Just over a year ago, I walked out of a movie theater feeling immersed in culture and art after thoroughly enjoying the Best Picture-nominated Jojo Rabbit. With eyes still adjusting to the outside reality and the taste of butter-saturated popcorn clinging to my tongue, I didn’t know it would be my last theater experience for a long time.
Millions of movie-goers, myself included, didn’t expect the toll the COVID-19 pandemic would have on the film industry. A CNBC article reports that “the film industry is in limbo and the coronavirus is costing the box office billions of dollars,” a massive blow to theaters. Moviemakers, video agencies, and even the Ball State Digital Corps needed to quickly adapt to remote production—challenges which could lead to more digital work in a post-pandemic world.
Adapting the Production Process
From live TV script reading events, to nightly news show hosts recording from their living rooms, people are evolving with the constraints of the Coronavirus. Video crews need to consider safety more than ever, and the Digital Corps’ team is no different. As the pandemic continued into the Fall of 2020, the Corps introduced policies to ensure the safety of all Video Team members: including hand sanitizer in camera cases, reducing the number of people on sets, and quarantining equipment after use.
Though these precautions prevent exposure to disease, they also complicate the typical hands-on process of video production. As a Production Specialist, Video Team Master Musifiky Mogwe-Mulwale had to adjust to the challenges of a socially distanced set. Normally, he would be able to stand beside coworkers and help with Corps equipment, but social distancing opens different possibilities for learning about hardware.
“For the first time ever, we’re letting people use their own equipment,” says Mogwe-Mulwale. “It’s cool for the people to get practice and it’s really unique.”
Corps students have become creative when capturing footage at home. Video Specialist Lexi Esterle had only her phone and a small tripod from Dave & Buster’s, so she had to jury-rig her remote workspace into a functional set. She found that filming remotely with Zoom and QuickTime presented new challenges to overcome. From having roommates “on set,” to equipment limitations, remote filming gave Esterle a new appreciation for the traditional process.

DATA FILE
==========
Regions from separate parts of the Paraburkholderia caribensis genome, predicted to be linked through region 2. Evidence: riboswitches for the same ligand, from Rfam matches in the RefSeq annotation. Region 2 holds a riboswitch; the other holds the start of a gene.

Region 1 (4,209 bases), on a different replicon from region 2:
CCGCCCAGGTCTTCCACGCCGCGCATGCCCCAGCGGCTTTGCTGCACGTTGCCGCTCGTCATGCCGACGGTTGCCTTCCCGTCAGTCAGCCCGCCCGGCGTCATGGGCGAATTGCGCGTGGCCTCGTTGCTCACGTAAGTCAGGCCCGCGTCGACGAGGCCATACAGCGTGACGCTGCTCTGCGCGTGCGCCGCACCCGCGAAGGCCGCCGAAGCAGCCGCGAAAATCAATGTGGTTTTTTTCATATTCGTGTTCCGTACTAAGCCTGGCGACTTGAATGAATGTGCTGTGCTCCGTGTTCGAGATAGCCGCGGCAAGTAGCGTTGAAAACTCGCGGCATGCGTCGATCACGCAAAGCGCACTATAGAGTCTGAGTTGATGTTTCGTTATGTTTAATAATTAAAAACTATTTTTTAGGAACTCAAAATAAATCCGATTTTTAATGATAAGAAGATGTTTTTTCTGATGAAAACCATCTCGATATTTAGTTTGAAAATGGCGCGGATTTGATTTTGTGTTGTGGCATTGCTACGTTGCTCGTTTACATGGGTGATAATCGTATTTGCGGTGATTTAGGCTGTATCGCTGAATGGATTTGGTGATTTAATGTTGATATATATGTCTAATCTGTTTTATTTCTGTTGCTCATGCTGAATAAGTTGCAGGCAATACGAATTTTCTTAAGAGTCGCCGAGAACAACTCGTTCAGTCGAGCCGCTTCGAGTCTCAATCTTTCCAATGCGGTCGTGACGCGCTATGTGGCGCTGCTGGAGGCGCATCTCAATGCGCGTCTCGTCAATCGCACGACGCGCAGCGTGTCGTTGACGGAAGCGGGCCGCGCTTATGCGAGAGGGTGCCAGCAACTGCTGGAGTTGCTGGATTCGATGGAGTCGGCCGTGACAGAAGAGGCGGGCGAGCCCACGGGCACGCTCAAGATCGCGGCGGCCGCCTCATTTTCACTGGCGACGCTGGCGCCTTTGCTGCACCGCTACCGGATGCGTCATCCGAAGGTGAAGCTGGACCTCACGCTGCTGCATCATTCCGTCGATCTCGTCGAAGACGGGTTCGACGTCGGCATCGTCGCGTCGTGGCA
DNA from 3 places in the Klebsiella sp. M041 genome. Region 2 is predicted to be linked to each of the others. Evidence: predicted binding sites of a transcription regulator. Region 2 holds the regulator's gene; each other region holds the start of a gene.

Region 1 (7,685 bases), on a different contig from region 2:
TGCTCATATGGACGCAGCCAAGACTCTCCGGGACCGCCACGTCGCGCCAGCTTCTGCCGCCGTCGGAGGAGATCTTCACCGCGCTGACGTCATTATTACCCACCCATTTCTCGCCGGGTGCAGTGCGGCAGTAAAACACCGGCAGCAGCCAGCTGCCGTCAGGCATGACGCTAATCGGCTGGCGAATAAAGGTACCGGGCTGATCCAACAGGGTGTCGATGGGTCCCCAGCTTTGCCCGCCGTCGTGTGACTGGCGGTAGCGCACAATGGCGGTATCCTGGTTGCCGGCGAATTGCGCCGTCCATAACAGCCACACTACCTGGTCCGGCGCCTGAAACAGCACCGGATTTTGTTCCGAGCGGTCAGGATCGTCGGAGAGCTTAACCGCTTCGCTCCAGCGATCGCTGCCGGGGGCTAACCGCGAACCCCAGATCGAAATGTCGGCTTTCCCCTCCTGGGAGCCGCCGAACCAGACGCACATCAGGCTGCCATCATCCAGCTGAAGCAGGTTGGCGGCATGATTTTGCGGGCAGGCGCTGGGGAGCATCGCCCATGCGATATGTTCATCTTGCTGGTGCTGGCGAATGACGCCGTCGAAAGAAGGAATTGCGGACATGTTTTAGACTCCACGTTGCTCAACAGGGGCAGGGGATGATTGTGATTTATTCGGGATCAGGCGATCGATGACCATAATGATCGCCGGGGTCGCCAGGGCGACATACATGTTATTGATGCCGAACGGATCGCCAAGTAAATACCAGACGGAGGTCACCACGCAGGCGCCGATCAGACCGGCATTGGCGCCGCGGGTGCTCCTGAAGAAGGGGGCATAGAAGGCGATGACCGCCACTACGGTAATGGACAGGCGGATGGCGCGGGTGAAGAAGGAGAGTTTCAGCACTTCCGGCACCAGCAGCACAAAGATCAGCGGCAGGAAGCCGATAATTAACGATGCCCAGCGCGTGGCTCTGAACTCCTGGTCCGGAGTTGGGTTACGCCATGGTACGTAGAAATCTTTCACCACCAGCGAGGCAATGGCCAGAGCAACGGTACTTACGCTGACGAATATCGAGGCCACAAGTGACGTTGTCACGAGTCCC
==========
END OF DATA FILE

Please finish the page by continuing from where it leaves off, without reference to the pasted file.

Though video production may always have physical components, Rev, a company with leading AI technology in converting audio and video to text, reports that “the industry is realizing that it can shift work to remote post-production.”
Going Even More Digital
Emerging technologies allow digital creators to overcome the challenges of social distancing. Rather than shooting footage or being on-set during the lockdown, Corps students began experimenting with animation technologies to create while quarantining.
Despite the many unforeseen obstacles of the pandemic, the Digital Corps and other video production agencies used technology to maintain productivity and shift work focus. Shifting video production to animation not only makes content creation safer, but also provides people with the opportunity to work with different technologies.
“I got to learn a lot more about After Effects and animations,” says Esterle, “which I probably wouldn’t have done without working from home.”
Ball State alumna and past Video Master Alana Guidry now works remotely as a Video Artist for the User Acquisition Team at Activision, a leading developer, publisher, and distributor of interactive digital entertainment. Guidry’s experience at the Corps helped her land a job in the booming video motion graphics industry where she does game play capture for Call of Duty Mobile advertisements.
“The Corps teaches you to be well-rounded,” says Guidry, “and being in the motion graphics field has given me more opportunities.”
Working outside of an office environment can be difficult, so having at-home access to creative technologies makes remote work better. According to the Rev article, agencies can improve their digital content by “outfitting more crew members with high-end machines.” The Digital Corps provides students with the Adobe Creative Cloud as well as hardware to get the job done. Similarly, Activision provided Guidry with extensive at-home tech to improve the quality and experience of remote work.
“Activision sent me equipment and made sure my workstation was exactly how it needed to be to work remotely.”
The office is where some of the Digital Corps’ best ideas happen, and remote work forced the Video Team to get creative in a different environment. With holds on client projects and a lack of in-office content, Corps students had to think outside of the camera lens.
“Remote work challenges us because we’re not able to film in the way we’re used to,” says Esterle, “but it presents opportunities to be more creative.”
During her last summer at the Corps, Guidry pushed creative boundaries as an animator and a leader. She worked on the fun and informative “Corona Mon” video, an entirely digital project explaining coronavirus safety precautions. Additionally, she brainstormed weekly prompts that not only challenged Corps students to get crafty, but also generated unique social media content. Ultimately, the pandemic pushed Video Team members to ideate and expand skillsets, more so than ever before.
“This semester is probably the most creative I’ve seen people be,” says Mogwe-Mulwale. “There’s limitations, but people have really been experimenting.”
Despite the challenges of COVID-19, the video industry and the Digital Corps are finding ways to keep moving forward. Though we miss those sticky movie theater floors and overpriced snacks, the events of the past year sparked innovation and gave a whole new meaning to “home video.”